Drama Curriculum "all the world is a stage and the men and women merely players" William Shakespeare

The purpose of the drama curriculum...

Whilst drama is not identified within the National Curriculum as a separate subject the importance of this subject lies within many strands of the English Curriculum

"To ensure that all children participate in and gain knowledge, skills and understanding associated with the artistic practice of drama. Pupils should be able to adopt, create and sustain a range of roles, responding appropriately to others in role. They should have opportunities to improvise, devise and script drama for one another and a range of audiences, as well as to rehearse, refine, share and respond thoughtfully to drama and theatre performances". Mary Myatt


Drama at Wentworth C of E is a subject concerned with the development of transferable skills that are relevant to all, in terms of personal and social awareness and future employability, whatever the ultimate career choice.

Like the other arts, drama involves imagination and feelings and helps us to make sense of the world. Drama is a creative and cultural activity. The language of theatre is international, understood by everyone. It provides an opportunity for pupils to explore the world of people from other places, times and cultures, and to examine differences and similarities with their own environment. Drama has its own history and body of work, much of which has a unique and important place in our cultural life.

We provide opportunities for our learners to create their own work, use drama techniques to explore themes, issues and ideas, interpret the meaning of story and poetry. Practically they develop their physical and vocal skills in performing to an audience and explore how meaning is communicated to an audience. Students develop both a theoretical, as well as practical knowledge of drama. They respond to a wide and diverse variety of stimuli, exploring a range of social, cultural and historic contexts. They also learn how to evaluate and discuss their own work and the drama produced by others including the work of professional theatre makers.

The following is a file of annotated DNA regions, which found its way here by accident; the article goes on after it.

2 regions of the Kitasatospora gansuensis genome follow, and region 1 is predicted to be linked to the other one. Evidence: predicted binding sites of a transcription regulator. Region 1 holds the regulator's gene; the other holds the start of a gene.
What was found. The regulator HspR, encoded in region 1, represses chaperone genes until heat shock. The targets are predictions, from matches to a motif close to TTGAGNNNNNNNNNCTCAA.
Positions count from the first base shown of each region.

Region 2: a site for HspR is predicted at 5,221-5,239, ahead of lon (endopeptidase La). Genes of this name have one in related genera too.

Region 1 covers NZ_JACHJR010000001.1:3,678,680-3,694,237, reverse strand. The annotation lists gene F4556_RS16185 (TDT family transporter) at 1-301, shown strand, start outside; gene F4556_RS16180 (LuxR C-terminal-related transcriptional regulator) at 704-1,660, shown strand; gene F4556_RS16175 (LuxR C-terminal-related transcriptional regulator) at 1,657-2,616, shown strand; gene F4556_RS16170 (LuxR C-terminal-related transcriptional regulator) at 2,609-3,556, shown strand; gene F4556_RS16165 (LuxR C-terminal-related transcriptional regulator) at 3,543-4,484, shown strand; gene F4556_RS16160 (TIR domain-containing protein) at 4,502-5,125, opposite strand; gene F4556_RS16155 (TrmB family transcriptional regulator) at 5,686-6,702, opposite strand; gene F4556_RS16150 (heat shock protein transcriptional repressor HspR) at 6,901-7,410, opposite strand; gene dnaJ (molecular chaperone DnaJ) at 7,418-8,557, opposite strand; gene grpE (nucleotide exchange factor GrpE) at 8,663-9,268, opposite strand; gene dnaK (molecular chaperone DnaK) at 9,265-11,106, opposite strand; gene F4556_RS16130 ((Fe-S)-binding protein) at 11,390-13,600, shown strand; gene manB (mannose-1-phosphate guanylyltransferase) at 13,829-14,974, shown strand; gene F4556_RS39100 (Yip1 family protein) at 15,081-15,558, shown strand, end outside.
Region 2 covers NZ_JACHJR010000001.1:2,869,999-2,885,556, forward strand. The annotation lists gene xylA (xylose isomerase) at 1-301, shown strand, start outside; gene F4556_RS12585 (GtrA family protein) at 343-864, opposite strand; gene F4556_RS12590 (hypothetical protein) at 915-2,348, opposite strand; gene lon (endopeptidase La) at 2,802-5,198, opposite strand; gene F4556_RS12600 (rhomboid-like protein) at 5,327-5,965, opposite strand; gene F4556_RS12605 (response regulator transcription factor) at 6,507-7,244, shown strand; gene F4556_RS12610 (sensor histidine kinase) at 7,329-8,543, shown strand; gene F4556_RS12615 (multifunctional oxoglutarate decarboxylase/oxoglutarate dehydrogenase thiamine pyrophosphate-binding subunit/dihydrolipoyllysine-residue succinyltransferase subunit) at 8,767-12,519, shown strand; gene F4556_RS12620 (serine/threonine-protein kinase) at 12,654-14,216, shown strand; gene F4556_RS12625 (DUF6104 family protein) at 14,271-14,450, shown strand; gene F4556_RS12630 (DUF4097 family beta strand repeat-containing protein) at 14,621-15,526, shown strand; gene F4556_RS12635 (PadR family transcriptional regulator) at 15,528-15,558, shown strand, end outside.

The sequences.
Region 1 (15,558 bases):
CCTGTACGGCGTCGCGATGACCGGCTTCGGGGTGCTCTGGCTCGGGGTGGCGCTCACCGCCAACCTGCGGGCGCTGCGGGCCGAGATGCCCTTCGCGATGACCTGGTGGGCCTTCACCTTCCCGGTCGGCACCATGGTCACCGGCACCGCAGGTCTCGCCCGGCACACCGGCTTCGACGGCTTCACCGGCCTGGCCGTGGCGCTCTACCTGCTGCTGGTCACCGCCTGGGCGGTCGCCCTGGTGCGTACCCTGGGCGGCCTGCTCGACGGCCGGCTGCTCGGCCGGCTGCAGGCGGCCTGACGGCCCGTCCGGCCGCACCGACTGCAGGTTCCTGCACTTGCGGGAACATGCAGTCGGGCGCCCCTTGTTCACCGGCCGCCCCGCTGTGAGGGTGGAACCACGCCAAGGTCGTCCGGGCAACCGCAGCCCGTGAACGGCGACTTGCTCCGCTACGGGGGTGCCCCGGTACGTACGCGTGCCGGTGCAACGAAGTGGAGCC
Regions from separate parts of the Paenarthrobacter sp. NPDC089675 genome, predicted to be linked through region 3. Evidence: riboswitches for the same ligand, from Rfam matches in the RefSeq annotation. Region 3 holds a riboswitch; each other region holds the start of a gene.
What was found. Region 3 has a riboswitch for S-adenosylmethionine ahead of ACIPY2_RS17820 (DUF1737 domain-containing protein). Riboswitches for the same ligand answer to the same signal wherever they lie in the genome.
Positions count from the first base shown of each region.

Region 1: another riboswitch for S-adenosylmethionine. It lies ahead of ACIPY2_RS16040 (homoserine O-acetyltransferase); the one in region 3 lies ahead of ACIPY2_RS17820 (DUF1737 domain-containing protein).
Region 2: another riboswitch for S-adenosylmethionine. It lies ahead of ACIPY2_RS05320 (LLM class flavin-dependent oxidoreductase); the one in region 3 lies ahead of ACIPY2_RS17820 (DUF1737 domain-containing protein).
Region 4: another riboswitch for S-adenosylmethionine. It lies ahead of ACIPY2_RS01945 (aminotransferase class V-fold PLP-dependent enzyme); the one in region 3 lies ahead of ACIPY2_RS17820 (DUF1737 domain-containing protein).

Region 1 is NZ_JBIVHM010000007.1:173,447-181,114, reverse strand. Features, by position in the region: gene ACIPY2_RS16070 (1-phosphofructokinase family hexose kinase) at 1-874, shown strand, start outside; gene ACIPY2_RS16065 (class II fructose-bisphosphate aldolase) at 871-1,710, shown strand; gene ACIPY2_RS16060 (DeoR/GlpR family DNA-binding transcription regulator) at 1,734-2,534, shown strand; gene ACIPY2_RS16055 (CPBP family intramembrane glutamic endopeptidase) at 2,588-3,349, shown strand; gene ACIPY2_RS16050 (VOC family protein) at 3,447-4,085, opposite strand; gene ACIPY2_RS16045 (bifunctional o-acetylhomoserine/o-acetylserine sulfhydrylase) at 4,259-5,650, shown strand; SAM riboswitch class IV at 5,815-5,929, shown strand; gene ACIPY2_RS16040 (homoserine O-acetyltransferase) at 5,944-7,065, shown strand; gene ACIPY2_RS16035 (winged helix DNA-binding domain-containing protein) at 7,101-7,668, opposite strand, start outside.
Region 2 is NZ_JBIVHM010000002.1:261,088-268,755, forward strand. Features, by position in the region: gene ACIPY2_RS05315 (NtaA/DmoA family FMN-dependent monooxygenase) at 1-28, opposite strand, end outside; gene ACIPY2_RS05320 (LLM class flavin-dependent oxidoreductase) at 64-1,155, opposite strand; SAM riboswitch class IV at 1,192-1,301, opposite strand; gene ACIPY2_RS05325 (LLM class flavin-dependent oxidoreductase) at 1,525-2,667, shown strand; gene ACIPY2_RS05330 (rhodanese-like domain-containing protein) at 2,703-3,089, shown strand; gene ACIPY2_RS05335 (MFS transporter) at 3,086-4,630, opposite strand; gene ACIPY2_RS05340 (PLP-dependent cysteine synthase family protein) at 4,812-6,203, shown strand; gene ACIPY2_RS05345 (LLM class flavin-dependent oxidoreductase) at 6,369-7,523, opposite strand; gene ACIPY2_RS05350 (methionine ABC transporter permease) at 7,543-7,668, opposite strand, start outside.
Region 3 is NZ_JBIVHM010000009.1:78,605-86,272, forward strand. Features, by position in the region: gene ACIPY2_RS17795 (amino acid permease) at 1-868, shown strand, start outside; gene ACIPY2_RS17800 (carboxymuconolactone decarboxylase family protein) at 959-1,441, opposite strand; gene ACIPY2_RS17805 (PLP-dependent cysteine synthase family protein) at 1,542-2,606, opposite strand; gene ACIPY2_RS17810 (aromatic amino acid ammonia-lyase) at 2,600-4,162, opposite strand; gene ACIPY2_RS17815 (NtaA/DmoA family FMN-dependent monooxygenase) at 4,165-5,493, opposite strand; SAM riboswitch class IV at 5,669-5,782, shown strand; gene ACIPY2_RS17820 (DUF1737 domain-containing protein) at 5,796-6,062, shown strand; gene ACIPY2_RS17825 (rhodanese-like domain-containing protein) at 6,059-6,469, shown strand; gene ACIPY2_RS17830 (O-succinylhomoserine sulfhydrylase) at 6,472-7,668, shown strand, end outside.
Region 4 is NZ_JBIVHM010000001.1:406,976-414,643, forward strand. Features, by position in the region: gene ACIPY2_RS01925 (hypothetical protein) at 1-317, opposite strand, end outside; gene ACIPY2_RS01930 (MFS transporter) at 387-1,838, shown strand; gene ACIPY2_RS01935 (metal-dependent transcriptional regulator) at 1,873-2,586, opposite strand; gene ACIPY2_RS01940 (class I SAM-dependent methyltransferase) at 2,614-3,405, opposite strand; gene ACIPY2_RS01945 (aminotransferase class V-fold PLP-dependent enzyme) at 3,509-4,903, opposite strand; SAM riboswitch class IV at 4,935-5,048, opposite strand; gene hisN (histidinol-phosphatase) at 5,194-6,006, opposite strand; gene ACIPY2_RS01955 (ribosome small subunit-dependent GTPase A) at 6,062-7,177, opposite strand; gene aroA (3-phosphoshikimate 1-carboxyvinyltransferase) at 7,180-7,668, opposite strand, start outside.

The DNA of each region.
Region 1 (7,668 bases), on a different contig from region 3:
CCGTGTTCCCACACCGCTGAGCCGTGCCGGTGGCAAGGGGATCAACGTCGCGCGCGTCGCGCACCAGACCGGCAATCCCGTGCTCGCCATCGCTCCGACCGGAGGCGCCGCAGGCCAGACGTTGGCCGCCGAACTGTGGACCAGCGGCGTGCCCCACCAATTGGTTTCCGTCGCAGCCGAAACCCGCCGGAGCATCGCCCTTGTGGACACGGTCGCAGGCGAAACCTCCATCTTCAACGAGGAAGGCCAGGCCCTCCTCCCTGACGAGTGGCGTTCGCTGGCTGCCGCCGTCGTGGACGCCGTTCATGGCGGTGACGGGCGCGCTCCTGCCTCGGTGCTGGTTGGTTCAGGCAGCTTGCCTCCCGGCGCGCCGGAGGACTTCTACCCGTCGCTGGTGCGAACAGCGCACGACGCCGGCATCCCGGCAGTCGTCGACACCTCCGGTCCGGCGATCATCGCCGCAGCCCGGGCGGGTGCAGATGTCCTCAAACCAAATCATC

Opportunities for developing drama skills are threaded across our curriculum, where children have opportunity to explore text types through our guided reading sessions, enhance their craft of writing through role play and develop an understanding of lives in the past within our history project pathways.

Drama is explored through our Tribe Time curriculum, as creative citizens driven by a range of poetry. Our drama after school clubs provides opportunity for our children to work alongside subject specialist. Christian celebrations within church are an opportunity for children to perform to an audience and gain confidence in public performance. This opportunity is further enhanced by an end whole school performance, where children are involved in dance, drama, the creation of scene sets, costume and make up.


Our children demonstrate confidence whilst performing in front of others, be it class members, whole school or a wider audience. Through our Tribe Time Curriculum they demonstrate their ability to interpret their understanding of cultural differences led through the medium of poetry. Our project based learning provides opportunities to interpret lives of the past, developing and demonstrating their empathy and compassion. Through our RE curriculum and our schools alignment with the Christian faith, opportunity to retel Biblical stories is enacted out in church to our wider community, where our learners demonstrate confidence through articulately speaking in public showing an understanding of audience captivation and engagement. This is built on and truly recognised in our whole school end of year performance, where learners develop ownership of their characters and engage with the audience to portray their individuality, whilst working with fellow characters and developing a relationship whilst in role.